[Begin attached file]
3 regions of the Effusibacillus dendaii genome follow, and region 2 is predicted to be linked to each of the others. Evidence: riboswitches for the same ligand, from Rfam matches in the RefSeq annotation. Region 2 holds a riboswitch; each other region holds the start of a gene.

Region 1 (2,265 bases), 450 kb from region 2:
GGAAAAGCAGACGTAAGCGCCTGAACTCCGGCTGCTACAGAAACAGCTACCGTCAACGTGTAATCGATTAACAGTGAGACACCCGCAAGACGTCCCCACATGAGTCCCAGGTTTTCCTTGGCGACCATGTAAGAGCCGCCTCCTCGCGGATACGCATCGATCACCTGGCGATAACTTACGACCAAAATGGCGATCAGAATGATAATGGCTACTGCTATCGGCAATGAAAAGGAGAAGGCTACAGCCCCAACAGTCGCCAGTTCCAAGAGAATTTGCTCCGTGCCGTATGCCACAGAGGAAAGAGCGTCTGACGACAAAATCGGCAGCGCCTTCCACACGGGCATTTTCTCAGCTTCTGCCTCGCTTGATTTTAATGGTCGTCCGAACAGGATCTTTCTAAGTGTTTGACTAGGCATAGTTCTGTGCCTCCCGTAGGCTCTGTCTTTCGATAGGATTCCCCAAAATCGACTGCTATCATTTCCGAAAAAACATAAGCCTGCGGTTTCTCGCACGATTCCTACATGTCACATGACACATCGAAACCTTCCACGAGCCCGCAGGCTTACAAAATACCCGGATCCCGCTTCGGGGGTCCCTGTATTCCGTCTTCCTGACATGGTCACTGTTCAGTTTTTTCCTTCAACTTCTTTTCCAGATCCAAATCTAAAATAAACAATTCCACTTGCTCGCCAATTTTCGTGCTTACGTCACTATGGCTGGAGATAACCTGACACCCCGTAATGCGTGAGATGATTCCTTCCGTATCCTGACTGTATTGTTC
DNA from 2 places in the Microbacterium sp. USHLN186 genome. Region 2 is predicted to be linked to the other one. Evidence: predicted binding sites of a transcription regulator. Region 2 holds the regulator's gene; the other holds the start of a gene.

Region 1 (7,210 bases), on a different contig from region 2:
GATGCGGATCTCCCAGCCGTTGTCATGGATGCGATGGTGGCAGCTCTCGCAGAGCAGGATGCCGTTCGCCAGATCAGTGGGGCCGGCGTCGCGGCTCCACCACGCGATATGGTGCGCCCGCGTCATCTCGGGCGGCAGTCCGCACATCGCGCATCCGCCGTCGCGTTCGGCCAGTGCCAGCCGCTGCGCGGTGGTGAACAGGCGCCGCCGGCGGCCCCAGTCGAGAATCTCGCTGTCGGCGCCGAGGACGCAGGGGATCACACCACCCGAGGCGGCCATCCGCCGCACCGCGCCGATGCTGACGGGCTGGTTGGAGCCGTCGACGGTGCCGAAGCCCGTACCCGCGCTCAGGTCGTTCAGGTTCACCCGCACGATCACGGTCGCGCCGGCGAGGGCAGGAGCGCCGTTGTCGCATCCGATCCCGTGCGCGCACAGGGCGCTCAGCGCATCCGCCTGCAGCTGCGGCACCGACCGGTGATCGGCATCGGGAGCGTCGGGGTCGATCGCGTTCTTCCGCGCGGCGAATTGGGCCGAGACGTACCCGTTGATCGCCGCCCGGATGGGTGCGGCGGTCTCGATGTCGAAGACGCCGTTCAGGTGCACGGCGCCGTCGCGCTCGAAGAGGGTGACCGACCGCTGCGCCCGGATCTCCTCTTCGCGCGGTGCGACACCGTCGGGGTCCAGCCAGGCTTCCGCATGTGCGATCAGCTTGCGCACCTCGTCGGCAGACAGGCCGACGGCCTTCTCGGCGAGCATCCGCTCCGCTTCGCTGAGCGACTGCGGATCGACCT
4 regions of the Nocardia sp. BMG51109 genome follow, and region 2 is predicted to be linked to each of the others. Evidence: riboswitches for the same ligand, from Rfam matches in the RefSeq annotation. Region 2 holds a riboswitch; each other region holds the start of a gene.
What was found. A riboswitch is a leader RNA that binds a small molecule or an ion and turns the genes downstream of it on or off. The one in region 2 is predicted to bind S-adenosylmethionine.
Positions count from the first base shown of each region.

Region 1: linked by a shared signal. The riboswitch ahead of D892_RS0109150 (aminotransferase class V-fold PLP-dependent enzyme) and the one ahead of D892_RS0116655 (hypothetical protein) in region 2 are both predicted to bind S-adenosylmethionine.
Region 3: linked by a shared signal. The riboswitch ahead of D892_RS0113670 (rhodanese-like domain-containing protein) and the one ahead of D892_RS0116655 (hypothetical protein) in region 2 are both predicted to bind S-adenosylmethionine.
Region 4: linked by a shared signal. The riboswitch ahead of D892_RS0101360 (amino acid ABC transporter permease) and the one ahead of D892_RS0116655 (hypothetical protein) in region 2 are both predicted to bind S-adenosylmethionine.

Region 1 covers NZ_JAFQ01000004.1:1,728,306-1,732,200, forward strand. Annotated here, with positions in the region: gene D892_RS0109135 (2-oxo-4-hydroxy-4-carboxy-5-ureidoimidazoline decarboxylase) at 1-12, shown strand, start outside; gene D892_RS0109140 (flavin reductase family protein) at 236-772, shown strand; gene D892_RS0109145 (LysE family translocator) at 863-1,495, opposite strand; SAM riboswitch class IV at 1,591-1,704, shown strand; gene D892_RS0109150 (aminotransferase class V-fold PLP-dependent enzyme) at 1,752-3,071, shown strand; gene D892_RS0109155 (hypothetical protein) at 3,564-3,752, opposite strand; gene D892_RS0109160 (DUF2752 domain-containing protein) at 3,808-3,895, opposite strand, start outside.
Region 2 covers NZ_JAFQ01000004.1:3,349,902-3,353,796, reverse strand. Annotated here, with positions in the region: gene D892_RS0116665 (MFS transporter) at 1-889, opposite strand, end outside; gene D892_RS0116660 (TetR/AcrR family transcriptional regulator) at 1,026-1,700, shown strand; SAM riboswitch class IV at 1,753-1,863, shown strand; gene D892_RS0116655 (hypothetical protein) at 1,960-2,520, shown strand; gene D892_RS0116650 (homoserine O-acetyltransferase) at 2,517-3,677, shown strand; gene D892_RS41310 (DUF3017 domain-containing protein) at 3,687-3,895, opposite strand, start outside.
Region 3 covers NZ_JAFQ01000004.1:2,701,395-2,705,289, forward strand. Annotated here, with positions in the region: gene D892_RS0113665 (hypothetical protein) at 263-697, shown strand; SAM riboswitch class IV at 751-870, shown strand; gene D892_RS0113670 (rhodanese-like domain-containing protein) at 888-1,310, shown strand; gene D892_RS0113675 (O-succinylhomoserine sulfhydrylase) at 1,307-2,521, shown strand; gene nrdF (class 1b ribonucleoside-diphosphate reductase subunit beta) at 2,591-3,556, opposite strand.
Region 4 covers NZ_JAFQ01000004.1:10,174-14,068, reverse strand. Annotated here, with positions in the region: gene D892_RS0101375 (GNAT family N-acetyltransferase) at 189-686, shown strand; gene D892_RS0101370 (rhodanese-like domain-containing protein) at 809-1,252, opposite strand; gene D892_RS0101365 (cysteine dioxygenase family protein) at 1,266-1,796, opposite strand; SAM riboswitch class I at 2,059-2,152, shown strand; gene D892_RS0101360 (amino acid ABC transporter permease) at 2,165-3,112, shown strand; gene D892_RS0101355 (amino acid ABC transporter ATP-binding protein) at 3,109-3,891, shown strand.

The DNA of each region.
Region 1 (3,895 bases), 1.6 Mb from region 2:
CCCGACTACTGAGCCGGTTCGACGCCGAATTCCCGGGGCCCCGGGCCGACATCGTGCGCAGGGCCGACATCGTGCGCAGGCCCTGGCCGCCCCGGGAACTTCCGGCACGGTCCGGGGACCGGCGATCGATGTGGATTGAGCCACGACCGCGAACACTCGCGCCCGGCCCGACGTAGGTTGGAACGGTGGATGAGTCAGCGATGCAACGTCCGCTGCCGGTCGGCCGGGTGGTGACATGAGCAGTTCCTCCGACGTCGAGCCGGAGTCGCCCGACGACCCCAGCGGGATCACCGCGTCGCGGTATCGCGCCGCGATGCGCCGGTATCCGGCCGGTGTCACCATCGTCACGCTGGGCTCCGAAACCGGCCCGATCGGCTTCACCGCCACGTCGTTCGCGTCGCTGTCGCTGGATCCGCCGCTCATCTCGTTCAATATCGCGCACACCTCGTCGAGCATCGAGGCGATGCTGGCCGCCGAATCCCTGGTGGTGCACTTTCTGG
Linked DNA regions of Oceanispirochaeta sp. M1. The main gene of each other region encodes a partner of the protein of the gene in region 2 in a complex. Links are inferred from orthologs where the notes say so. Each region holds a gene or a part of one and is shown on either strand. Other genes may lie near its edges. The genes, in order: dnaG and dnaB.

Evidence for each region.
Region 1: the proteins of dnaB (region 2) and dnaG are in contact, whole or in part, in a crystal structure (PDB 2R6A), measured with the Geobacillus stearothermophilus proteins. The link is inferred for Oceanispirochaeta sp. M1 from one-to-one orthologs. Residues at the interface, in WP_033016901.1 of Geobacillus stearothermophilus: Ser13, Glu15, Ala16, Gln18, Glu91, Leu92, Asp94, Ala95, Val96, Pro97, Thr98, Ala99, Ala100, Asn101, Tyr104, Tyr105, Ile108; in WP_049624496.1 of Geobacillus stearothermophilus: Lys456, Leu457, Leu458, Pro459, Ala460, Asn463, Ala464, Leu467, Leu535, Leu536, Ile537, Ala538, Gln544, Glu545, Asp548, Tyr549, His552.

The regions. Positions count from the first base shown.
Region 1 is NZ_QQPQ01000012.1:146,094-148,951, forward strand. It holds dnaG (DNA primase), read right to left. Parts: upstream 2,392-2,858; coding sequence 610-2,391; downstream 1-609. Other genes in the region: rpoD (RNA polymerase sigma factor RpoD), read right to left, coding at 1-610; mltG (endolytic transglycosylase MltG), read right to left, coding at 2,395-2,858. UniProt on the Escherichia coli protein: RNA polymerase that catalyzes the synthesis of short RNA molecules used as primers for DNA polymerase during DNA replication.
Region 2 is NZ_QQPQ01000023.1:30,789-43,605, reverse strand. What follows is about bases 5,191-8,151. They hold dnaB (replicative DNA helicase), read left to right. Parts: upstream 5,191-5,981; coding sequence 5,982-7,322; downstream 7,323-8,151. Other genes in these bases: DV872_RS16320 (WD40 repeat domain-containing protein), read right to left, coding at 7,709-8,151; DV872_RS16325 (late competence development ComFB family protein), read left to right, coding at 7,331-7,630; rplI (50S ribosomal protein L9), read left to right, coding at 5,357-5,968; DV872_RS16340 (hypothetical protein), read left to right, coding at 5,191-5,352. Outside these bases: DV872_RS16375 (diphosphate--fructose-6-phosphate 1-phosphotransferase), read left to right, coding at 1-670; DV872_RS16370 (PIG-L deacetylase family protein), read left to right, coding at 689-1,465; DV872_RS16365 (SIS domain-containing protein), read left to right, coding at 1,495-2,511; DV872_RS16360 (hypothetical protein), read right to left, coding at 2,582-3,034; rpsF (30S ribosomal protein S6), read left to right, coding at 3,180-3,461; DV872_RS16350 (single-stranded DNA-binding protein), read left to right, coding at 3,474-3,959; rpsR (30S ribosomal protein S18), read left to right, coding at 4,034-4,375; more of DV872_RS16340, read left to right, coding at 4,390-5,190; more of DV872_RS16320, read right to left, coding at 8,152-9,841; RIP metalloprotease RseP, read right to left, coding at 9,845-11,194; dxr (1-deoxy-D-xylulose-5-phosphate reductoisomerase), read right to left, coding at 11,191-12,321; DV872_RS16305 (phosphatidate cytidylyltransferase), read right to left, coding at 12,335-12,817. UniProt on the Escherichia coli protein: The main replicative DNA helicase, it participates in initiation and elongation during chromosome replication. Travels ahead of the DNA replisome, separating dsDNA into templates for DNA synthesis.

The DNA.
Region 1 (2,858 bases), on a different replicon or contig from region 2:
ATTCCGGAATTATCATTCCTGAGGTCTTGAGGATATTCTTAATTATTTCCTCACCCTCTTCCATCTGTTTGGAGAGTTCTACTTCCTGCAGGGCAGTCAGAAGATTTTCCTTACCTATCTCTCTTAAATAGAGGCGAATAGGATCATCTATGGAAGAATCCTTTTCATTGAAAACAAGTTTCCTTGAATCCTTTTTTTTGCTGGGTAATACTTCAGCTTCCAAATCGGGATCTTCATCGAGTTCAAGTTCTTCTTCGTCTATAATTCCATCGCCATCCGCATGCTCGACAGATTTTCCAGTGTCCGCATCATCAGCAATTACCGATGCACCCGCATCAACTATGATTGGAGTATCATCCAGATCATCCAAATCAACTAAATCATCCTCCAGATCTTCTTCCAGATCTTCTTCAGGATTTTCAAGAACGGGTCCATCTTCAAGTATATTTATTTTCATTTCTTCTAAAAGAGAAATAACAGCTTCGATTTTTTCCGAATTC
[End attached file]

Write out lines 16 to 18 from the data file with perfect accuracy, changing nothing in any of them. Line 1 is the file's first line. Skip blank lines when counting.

Region 4 covers NZ_JAFQ01000004.1:10,174-14,068, reverse strand. Annotated here, with positions in the region: gene D892_RS0101375 (GNAT family N-acetyltransferase) at 189-686, shown strand; gene D892_RS0101370 (rhodanese-like domain-containing protein) at 809-1,252, opposite strand; gene D892_RS0101365 (cysteine dioxygenase family protein) at 1,266-1,796, opposite strand; SAM riboswitch class I at 2,059-2,152, shown strand; gene D892_RS0101360 (amino acid ABC transporter permease) at 2,165-3,112, shown strand; gene D892_RS0101355 (amino acid ABC transporter ATP-binding protein) at 3,109-3,891, shown strand.

The DNA of each region.
Region 1 (3,895 bases), 1.6 Mb from region 2: